WHAT: There has been an increase in violence by students occurring after school. The principal wants to start an after-school physical activity program in order to reduce the violence that is currently occurring. The main goals established are building character and promoting positive sporting behavior. The program must be presented to the principal and include strategies, rationale and the big picture of the program before it can begin. This particular program is targeted for middle school students.
SO WHAT: It is obvious that these middle school students have not developed the proper skills to handle situations and frustrations they may have appropriately. There is a need for character development and also role modeling to allow students to understand acceptable behavior both inside and outside the classroom. Bandura’s Social Learning Theory is a great example of how aggressive and violent acts may have increased within the school setting. Bandura explains that aggressive acts are learned through observational learning, reinforcement, and modeling. It is suggested that if individuals are able to show aggression in specific situations, they should be able to learn and adhere to nonaggressive/violent behaviors in given situations (Gill & Williams, 2008). Another issue is changing the sporting behavior of the students; which is likely aggressive or violent at the school right now. In discussion of antecedents in sport, Gill & Williams (2008) cite research by Stephens and Kavanagh (2003) that “aggression is more likely when people perceive their teammates to be supportive of aggression” (p. 232). One concern of sport aggression is that it may continue off of the playing field (e.g. in school).
NOW WHAT: Since both character development and positive sporting behavior need to be addressed in this after-school PA program, an intervention encompassing multiple models and learning experiences is required. According to Fraser-Thomas, Cote, and Deakin (2005) “youth high in developmental assets demonstrate more resilience in difficult situations” (p.23). This finding is important because aggression can often occur for youth faced with difficult situations where they do not know how to properly react. One model proven effective is Hellison’s “personal-social responsibility model” as described by Gill & Williams (2008). Hellison’s model focuses on sport lessons that apply to other life experiences, is integrated into a PA program, shifts responsibilities from the teacher to students, and respects decisions of the students. Specifically for this program, physical activities will be solely taught by the instructor and no physical interactions will be required of students. As the program progresses, students will be asked to assist the instructor and also suggest new activities within small groups, and eventually with the whole group. When the activities merge into group settings, the instructor will supervise the play initially and suggest changes or unfair actions they see occurring among students. Once the instructor has felt that students are in control of “fair play” and interact appropriately together, strict supervision will no longer be required. Similar to an instructor, Fraser-Thomas, Cote, and Deakin (2005) found that coaches who taught reinforcement and technical instruction were more accepted by athletes and participants. To promote positive sports behavior, t-shirts will be made for program participants to wear during intramural activities before and after school. The t-shirt will have state “competitive, controlled, and compliant” to suggest that these students know how to play sports with passion, yet limit aggressive behavior while being respectful of rules and of opponents and others on and off the playing field.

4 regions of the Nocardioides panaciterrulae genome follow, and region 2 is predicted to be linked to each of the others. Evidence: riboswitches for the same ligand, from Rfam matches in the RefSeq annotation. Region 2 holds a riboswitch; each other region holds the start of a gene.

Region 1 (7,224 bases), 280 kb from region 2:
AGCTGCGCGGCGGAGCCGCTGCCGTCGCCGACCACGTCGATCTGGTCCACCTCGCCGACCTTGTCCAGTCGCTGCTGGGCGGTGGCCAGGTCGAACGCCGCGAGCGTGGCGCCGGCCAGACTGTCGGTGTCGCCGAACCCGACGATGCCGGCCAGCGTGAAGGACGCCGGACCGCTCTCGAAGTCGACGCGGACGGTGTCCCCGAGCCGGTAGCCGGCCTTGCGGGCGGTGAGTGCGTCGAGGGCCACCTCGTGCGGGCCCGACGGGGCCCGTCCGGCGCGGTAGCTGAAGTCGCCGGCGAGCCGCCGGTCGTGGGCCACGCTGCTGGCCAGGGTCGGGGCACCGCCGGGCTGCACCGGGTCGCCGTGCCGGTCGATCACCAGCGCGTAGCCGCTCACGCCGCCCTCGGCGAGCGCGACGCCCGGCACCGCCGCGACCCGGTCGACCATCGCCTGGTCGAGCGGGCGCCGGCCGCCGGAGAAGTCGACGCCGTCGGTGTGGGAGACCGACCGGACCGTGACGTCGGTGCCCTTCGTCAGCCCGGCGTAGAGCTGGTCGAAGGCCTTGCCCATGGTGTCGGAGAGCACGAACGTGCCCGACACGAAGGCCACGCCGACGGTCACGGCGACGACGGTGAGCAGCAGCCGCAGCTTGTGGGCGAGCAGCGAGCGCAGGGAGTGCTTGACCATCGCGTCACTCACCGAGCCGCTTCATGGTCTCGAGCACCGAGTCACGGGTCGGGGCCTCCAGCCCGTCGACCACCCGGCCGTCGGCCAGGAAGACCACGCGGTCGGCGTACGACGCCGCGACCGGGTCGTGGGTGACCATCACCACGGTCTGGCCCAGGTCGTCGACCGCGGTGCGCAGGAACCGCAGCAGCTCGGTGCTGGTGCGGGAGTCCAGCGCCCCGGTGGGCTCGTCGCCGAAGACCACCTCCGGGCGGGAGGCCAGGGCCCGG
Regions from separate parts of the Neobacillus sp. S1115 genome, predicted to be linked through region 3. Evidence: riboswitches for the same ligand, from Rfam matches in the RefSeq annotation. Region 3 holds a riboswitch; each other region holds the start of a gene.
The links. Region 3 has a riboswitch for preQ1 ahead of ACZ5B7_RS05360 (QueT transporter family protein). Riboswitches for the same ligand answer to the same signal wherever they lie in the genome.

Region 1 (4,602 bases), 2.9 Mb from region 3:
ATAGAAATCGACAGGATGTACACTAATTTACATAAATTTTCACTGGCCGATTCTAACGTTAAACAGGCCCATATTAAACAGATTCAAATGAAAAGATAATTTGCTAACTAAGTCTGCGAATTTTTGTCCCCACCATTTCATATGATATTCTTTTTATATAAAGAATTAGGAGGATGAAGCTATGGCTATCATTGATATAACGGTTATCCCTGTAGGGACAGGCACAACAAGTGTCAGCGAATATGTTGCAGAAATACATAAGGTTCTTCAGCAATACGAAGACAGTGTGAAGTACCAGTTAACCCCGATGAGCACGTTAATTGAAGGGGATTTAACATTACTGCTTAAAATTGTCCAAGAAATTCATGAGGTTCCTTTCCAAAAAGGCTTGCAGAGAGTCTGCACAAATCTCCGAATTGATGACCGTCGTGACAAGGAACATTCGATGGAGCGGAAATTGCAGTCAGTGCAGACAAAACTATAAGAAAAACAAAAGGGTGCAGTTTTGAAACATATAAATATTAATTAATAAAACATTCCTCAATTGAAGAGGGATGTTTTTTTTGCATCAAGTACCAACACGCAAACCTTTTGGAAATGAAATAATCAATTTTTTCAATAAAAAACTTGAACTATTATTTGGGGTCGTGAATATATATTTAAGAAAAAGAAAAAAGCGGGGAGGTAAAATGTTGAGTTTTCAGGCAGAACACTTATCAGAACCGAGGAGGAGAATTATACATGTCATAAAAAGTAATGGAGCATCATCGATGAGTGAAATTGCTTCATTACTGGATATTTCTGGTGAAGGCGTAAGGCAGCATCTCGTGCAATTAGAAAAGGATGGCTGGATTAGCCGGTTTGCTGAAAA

CONCLUSION: The initial challenge facing this middle school group were violent behavior after school and not practicing positive sporting behaviors. It was obvious that change was needed, and therefore an after-school physical activity program was created to foster character development and positive sporting behavior among participants. Components of Hellison’s model were integrated into this after-school program to progressively teach responsibility and character to students’ while increasing their capabilities to make independent decisions. Finally, the t-shirts worn during intramural play stating “competitive, controlled, and compliant” are in hopes of promoting a more positive sporting atmosphere among all students within the middle school inside and outside the school setting.
Fraser-Thomas, J. L., Cote, J., & Deakin, J. (2005). Youth sport programs: An Avenue to foster positive youth development. Physical Education and Sport Pedagogy, 10, 19-40.
Gill, D. L., & Williams, L. (2008). Psychological dynamics of sport and exercise (3rd Ed.). Champaign, IL:Human Kinetics.